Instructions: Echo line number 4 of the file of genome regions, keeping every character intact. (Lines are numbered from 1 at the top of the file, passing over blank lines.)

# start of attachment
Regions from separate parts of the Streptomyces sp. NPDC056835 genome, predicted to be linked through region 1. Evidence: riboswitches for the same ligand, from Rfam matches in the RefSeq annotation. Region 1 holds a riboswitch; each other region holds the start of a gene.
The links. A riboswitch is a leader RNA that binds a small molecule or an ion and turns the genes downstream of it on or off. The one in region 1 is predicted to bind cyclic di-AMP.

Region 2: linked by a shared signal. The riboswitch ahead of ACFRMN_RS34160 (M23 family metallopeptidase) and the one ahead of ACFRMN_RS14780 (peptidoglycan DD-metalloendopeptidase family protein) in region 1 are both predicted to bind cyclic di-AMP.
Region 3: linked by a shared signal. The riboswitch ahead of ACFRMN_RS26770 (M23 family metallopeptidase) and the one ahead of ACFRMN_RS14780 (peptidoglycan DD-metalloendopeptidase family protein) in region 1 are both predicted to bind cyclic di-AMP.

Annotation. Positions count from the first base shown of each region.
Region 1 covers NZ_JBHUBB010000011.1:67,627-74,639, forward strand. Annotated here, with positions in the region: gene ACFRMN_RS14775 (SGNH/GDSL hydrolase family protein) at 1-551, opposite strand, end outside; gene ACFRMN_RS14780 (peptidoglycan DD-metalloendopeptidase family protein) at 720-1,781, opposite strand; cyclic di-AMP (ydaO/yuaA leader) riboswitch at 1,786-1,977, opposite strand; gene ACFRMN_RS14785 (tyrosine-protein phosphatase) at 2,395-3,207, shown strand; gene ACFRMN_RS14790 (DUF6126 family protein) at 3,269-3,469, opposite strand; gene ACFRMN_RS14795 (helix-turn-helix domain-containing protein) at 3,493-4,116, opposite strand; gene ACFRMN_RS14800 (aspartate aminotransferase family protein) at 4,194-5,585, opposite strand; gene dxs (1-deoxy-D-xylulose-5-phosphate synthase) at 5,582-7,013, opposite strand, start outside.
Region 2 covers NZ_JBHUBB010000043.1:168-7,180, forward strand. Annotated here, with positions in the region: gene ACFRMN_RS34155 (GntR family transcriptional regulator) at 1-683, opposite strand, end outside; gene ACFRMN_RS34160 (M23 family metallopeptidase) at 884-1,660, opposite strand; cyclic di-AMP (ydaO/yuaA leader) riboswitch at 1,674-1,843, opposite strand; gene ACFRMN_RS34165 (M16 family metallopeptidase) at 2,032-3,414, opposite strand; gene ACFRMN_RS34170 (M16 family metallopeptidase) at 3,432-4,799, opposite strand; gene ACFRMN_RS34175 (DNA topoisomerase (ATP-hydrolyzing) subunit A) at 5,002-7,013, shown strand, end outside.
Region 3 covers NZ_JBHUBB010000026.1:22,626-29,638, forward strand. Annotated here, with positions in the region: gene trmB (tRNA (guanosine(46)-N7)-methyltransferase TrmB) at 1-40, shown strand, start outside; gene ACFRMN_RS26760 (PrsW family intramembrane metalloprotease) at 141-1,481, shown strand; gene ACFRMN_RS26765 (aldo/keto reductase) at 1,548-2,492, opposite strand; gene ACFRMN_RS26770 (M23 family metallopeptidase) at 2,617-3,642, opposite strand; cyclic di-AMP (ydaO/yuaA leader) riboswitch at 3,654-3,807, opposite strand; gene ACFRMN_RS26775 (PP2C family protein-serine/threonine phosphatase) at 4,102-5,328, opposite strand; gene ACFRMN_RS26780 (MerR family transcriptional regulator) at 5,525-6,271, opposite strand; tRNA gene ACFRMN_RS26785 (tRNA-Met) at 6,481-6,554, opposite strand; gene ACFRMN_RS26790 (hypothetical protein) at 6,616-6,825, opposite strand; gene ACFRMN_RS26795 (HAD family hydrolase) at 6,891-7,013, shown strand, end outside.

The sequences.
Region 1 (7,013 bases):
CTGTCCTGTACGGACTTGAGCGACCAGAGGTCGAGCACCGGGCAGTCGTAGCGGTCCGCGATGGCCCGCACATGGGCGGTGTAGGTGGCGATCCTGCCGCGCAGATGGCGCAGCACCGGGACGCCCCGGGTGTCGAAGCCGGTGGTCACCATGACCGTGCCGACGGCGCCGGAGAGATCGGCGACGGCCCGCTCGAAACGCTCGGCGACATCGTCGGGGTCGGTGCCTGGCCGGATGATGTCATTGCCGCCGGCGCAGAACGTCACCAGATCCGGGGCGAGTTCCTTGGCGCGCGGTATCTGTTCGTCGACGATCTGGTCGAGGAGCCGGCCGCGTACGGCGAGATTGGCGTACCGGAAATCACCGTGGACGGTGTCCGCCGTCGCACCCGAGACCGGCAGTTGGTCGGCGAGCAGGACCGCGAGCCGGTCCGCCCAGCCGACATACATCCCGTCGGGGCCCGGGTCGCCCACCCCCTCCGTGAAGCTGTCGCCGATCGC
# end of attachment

Region 3: linked by a shared signal. The riboswitch ahead of ACFRMN_RS26770 (M23 family metallopeptidase) and the one ahead of ACFRMN_RS14780 (peptidoglycan DD-metalloendopeptidase family protein) in region 1 are both predicted to bind cyclic di-AMP.